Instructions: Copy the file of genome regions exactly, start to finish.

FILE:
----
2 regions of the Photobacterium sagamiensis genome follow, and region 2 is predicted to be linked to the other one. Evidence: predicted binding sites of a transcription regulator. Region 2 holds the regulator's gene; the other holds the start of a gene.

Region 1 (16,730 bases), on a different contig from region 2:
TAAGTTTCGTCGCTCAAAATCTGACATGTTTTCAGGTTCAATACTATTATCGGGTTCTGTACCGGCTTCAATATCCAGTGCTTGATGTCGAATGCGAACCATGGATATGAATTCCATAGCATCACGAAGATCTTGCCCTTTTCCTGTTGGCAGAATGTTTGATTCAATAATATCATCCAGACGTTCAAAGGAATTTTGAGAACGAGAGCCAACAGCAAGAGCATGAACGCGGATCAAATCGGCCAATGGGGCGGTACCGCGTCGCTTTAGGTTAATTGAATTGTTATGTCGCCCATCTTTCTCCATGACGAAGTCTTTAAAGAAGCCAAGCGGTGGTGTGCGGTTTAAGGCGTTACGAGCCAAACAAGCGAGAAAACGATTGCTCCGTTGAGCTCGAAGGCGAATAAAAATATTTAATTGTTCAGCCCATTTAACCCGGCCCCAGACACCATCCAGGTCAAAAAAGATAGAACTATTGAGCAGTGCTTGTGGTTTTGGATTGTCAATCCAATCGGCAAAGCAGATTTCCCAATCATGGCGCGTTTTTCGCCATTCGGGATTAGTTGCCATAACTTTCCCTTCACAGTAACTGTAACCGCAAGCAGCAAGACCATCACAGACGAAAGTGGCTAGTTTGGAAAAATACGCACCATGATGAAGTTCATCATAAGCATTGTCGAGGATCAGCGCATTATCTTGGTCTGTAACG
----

2 regions of the Photobacterium sagamiensis genome follow, and region 2 is predicted to be linked to the other one. Evidence: predicted binding sites of a transcription regulator. Region 2 holds the regulator's gene; the other holds the start of a gene.

Region 1 (16,730 bases), on a different contig from region 2:
TAAGTTTCGTCGCTCAAAATCTGACATGTTTTCAGGTTCAATACTATTATCGGGTTCTGTACCGGCTTCAATATCCAGTGCTTGATGTCGAATGCGAACCATGGATATGAATTCCATAGCATCACGAAGATCTTGCCCTTTTCCTGTTGGCAGAATGTTTGATTCAATAATATCATCCAGACGTTCAAAGGAATTTTGAGAACGAGAGCCAACAGCAAGAGCATGAACGCGGATCAAATCGGCCAATGGGGCGGTACCGCGTCGCTTTAGGTTAATTGAATTGTTATGTCGCCCATCTTTCTCCATGACGAAGTCTTTAAAGAAGCCAAGCGGTGGTGTGCGGTTTAAGGCGTTACGAGCCAAACAAGCGAGAAAACGATTGCTCCGTTGAGCTCGAAGGCGAATAAAAATATTTAATTGTTCAGCCCATTTAACCCGGCCCCAGACACCATCCAGGTCAAAAAAGATAGAACTATTGAGCAGTGCTTGTGGTTTTGGATTGTCAATCCAATCGGCAAAGCAGATTTCCCAATCATGGCGCGTTTTTCGCCATTCGGGATTAGTTGCCATAACTTTCCCTTCACAGTAACTGTAACCGCAAGCAGCAAGACCATCACAGACGAAAGTGGCTAGTTTGGAAAAATACGCACCATGATGAAGTTCATCATAAGCATTGTCGAGGATCAGCGCATTATCTTGGTCTGTAACG